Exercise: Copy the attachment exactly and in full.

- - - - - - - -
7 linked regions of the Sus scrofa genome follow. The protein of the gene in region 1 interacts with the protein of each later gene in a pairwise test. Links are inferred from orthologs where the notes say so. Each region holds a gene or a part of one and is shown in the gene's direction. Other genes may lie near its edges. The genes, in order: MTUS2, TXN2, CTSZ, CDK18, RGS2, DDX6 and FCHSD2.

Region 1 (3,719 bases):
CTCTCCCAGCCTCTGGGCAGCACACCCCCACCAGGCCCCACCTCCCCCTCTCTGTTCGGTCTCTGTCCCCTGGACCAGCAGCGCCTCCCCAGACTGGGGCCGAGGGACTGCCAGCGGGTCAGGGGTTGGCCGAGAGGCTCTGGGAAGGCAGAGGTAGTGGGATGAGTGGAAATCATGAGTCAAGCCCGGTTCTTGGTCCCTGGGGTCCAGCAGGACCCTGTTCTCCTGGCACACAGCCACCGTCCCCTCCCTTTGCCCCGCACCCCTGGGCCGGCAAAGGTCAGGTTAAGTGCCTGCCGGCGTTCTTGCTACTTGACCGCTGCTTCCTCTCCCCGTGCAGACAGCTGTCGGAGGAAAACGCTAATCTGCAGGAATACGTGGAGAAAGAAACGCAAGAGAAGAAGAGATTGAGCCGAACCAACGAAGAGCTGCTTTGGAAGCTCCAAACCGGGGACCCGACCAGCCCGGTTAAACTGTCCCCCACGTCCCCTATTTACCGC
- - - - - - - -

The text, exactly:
7 linked regions of the Sus scrofa genome follow. The protein of the gene in region 1 interacts with the protein of each later gene in a pairwise test. Links are inferred from orthologs where the notes say so. Each region holds a gene or a part of one and is shown in the gene's direction. Other genes may lie near its edges. The genes, in order: MTUS2, TXN2, CTSZ, CDK18, RGS2, DDX6 and FCHSD2.

Region 1 (3,719 bases):
CTCTCCCAGCCTCTGGGCAGCACACCCCCACCAGGCCCCACCTCCCCCTCTCTGTTCGGTCTCTGTCCCCTGGACCAGCAGCGCCTCCCCAGACTGGGGCCGAGGGACTGCCAGCGGGTCAGGGGTTGGCCGAGAGGCTCTGGGAAGGCAGAGGTAGTGGGATGAGTGGAAATCATGAGTCAAGCCCGGTTCTTGGTCCCTGGGGTCCAGCAGGACCCTGTTCTCCTGGCACACAGCCACCGTCCCCTCCCTTTGCCCCGCACCCCTGGGCCGGCAAAGGTCAGGTTAAGTGCCTGCCGGCGTTCTTGCTACTTGACCGCTGCTTCCTCTCCCCGTGCAGACAGCTGTCGGAGGAAAACGCTAATCTGCAGGAATACGTGGAGAAAGAAACGCAAGAGAAGAAGAGATTGAGCCGAACCAACGAAGAGCTGCTTTGGAAGCTCCAAACCGGGGACCCGACCAGCCCGGTTAAACTGTCCCCCACGTCCCCTATTTACCGC